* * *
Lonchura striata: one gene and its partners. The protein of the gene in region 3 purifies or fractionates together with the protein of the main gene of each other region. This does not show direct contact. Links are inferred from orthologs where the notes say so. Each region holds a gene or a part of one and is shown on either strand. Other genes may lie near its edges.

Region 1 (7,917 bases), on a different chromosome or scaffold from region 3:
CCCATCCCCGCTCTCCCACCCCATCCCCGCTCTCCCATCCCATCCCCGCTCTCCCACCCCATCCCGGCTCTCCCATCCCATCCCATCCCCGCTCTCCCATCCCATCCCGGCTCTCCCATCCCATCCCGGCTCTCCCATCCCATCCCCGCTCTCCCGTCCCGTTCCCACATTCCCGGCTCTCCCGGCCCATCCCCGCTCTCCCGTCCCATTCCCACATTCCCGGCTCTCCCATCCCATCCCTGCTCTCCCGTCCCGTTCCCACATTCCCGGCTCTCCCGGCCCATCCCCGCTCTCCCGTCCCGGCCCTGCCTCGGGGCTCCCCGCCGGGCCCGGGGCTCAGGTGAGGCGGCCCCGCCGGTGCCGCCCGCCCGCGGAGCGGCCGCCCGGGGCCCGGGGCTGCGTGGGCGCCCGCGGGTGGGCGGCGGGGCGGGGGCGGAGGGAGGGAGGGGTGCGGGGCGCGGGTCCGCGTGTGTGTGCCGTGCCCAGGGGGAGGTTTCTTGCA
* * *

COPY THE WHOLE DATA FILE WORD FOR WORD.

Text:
Lonchura striata: one gene and its partners. The protein of the gene in region 3 purifies or fractionates together with the protein of the main gene of each other region. This does not show direct contact. Links are inferred from orthologs where the notes say so. Each region holds a gene or a part of one and is shown on either strand. Other genes may lie near its edges.

Region 1 (7,917 bases), on a different chromosome or scaffold from region 3:
CCCATCCCCGCTCTCCCACCCCATCCCCGCTCTCCCATCCCATCCCCGCTCTCCCACCCCATCCCGGCTCTCCCATCCCATCCCATCCCCGCTCTCCCATCCCATCCCGGCTCTCCCATCCCATCCCGGCTCTCCCATCCCATCCCCGCTCTCCCGTCCCGTTCCCACATTCCCGGCTCTCCCGGCCCATCCCCGCTCTCCCGTCCCATTCCCACATTCCCGGCTCTCCCATCCCATCCCTGCTCTCCCGTCCCGTTCCCACATTCCCGGCTCTCCCGGCCCATCCCCGCTCTCCCGTCCCGGCCCTGCCTCGGGGCTCCCCGCCGGGCCCGGGGCTCAGGTGAGGCGGCCCCGCCGGTGCCGCCCGCCCGCGGAGCGGCCGCCCGGGGCCCGGGGCTGCGTGGGCGCCCGCGGGTGGGCGGCGGGGCGGGGGCGGAGGGAGGGAGGGGTGCGGGGCGCGGGTCCGCGTGTGTGTGCCGTGCCCAGGGGGAGGTTTCTTGCA